In production, either two such capillaries, oriented at right angles to each other, or a single capillary capable of being rotated by ninety degrees (90°), is required to realize the four sector reduced pitch capability. By reducing the width and not the length of the bonding area of the capillary, the distance to an adjacent ball can be reduced without degrading the quality of the stitch bond.
Two capillaries are used, one with its major axis parallel (longitudinal orientation) to the ultrasonic energy (Y direction with respect to the leadframe), the other with its major axis perpendicular (transverse orientation) to the ultrasonic energy (X direction with respect to the leadframe). Dual-head bonders, such as, for example, the TI ABACUS AIIISR, have an advantage over single head bonders since they can be set up with the longitudinally oriented capillary in one bond head and the transversely oriented capillary in the other bond head. Therefore, with the dual-head bonder, each device can be bonded in a single pass through the bonder. Single headed bonders can use this approach by making a pass with the capillary set in one orientation and then changing the orientation of the capillary on that bonder before making a second pass or, alternatively, by using another bonder to make a second pass with the capillary set at the other orientation. Two single head bonders can be physically linked to automatically transport the leadframe being bonded from the first to the second bonder to eliminate manual handling of the leadframe strips between bonders and producing higher quality, more reliable product.
In the case of the first embodiment of the invention, wires with bond angles close to 90° to the edge of the die produce stitch bonds substantially identical to bonds made with standard capillaries. However, as bond angles move toward 45°, the face presented to the wire during stitch bonding appears modified. Degradation in key bond characteristics can be minimal and acceptable for producing high quality, reliable bonds in most applications. This embodiment of the invention is particularly suitable for orthogonal fine pitch bonding, bond angles near 90°. A modification of the capillary from that having flattened opposing sides in the thinned sectors to a bow tie configuration minimizes and possibly eliminates this effect by presenting a uniformly wide bond face and larger outside radius that produces stitch bonds substantially identical to those produced by a standard capillary. The bow tie configuration can produce the smallest ball bond pitch possible.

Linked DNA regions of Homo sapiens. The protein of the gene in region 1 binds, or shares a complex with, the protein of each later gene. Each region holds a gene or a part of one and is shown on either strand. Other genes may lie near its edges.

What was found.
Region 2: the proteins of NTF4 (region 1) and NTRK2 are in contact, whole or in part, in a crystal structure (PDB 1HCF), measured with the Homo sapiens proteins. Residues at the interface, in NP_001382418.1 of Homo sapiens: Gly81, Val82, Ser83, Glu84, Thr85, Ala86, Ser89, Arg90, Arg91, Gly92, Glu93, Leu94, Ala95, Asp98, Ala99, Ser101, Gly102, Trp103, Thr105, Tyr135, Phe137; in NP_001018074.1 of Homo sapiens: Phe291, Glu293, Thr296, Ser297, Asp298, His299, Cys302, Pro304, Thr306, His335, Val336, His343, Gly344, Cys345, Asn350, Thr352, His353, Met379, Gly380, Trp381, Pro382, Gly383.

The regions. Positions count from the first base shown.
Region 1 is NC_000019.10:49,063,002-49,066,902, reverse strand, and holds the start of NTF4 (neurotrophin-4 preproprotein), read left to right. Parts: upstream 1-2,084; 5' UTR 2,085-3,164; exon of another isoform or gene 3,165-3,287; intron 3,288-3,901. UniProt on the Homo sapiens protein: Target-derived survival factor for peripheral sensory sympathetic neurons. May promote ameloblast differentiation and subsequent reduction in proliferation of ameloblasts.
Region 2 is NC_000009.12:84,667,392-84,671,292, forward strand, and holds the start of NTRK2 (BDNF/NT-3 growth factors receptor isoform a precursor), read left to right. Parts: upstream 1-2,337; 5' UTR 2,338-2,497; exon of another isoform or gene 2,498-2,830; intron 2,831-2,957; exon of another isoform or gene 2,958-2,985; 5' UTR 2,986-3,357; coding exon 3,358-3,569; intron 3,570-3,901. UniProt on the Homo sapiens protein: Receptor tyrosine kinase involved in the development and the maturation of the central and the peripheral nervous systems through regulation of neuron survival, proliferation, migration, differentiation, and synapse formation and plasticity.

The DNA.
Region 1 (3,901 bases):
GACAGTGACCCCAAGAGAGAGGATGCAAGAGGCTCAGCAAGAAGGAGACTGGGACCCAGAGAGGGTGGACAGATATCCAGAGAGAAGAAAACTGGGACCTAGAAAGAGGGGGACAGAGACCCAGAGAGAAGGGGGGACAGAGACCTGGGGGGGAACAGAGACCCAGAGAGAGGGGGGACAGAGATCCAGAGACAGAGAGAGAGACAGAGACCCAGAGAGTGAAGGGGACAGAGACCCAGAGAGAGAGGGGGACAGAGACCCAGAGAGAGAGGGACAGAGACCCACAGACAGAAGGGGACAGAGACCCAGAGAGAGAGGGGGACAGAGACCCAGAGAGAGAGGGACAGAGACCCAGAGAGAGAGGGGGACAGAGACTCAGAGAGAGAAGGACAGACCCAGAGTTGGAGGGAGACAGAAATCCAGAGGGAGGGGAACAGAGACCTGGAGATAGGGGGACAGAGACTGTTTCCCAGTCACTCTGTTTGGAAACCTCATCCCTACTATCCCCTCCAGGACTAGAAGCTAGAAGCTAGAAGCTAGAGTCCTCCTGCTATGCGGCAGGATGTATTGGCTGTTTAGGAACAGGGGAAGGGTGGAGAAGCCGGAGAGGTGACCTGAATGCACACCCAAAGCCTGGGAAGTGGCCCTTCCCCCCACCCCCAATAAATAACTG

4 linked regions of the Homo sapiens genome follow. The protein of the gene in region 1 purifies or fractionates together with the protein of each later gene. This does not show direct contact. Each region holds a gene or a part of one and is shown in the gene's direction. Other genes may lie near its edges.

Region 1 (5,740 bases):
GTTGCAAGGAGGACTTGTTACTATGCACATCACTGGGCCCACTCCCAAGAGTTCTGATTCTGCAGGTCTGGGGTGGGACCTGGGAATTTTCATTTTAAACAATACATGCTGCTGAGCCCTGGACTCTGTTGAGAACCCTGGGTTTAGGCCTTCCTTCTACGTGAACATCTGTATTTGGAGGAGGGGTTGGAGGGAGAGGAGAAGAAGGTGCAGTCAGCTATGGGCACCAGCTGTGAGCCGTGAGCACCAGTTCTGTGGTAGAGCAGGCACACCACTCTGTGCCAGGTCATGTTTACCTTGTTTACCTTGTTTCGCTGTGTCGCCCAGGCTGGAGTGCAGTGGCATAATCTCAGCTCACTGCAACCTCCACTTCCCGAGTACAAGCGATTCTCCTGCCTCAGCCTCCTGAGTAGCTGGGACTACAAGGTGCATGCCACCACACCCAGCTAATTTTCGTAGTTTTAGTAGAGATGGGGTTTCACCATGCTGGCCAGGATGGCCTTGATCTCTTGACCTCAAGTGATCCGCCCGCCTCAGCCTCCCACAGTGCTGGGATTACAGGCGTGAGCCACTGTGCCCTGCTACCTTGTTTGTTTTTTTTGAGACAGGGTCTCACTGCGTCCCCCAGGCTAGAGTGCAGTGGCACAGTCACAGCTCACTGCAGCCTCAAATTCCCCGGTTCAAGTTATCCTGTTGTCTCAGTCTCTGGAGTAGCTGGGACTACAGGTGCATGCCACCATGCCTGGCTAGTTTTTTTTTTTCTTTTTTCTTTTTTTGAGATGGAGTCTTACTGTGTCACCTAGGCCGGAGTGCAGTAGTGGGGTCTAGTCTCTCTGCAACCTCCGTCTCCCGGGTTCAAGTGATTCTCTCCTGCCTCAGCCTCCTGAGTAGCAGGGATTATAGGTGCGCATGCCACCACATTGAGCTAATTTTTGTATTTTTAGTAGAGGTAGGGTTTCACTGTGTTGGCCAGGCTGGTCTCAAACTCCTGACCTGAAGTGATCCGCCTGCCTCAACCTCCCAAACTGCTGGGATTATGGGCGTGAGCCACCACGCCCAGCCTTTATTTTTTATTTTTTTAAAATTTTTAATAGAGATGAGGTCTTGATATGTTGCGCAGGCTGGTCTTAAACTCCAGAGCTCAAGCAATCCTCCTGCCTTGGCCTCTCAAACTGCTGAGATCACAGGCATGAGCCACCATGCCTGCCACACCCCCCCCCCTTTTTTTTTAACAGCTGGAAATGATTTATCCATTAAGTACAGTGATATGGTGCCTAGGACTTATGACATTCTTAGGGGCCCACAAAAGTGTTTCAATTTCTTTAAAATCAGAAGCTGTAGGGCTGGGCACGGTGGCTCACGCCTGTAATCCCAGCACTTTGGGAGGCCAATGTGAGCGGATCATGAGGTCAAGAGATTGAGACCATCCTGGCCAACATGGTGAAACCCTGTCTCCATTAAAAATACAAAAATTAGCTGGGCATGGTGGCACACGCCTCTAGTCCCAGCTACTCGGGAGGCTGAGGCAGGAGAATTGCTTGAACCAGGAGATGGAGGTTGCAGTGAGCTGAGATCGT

FIG. 1 is a vertical cross-section of the tip portion 1 of a standard prior art capillary with a wire and ball;
FIG. 2 is a vertical cross-section as in FIG. 1 after the ball has been bonded to a bond pad;
FIG. 3 is a cross-sectional view of the tip portion of a capillary in accordance with a first embodiment of the invention;
FIG. 4 is a cross-sectional view of the tip portion of a capillary in accordance with a second embodiment of the invention;
FIG. 5 is a schematic representation of important capillary positions required to realize the full potential of the capillary design and bond process; and
FIG. 6 is a diagram showing capillary oriented to avoid contacting a previously formed ball bond while the capillary is making a bond at a pad thereunder.
Referring first to FIG. 1, there is shown a vertical cross-section of the tip portion 1 of a standard prior art capillary which is generally circular in horizontal cross-section and has a central bore 3. A gold wire 5 is disposed in the bore and has formed into a ball 7 which is disposed in a chamfer at the bottom portion of the bore 3. A bond is made as shown in FIG. 2 by lowering the ball 7 of FIG. 1 against the pad 9 of the die 11 and applying an ultrasonic pulse and pressure from the capillary tip impinging on the ball to cause the ball to be flattened against and bond to the die pad. The capillary is then lifted away from the die pad and travels to the next wire bonding position. As can be seen, as the dimensions of bond pads 9 decrease and the distance between bond pads decreases, it becomes necessary to reduce the horizontal cross-section of the capillary 1. As noted above, with continued cross-section dimension reduction, ultimately the capillary wall becomes too thin to provide the required force to the ball 7 as shown in FIGS. 1 and 2, yet avoid destruction in the process. Also, due to the reduced distance between die pads, the capillary dimensions can be such to cause the capillary to interfere with the bonds on an adjacent bond pad.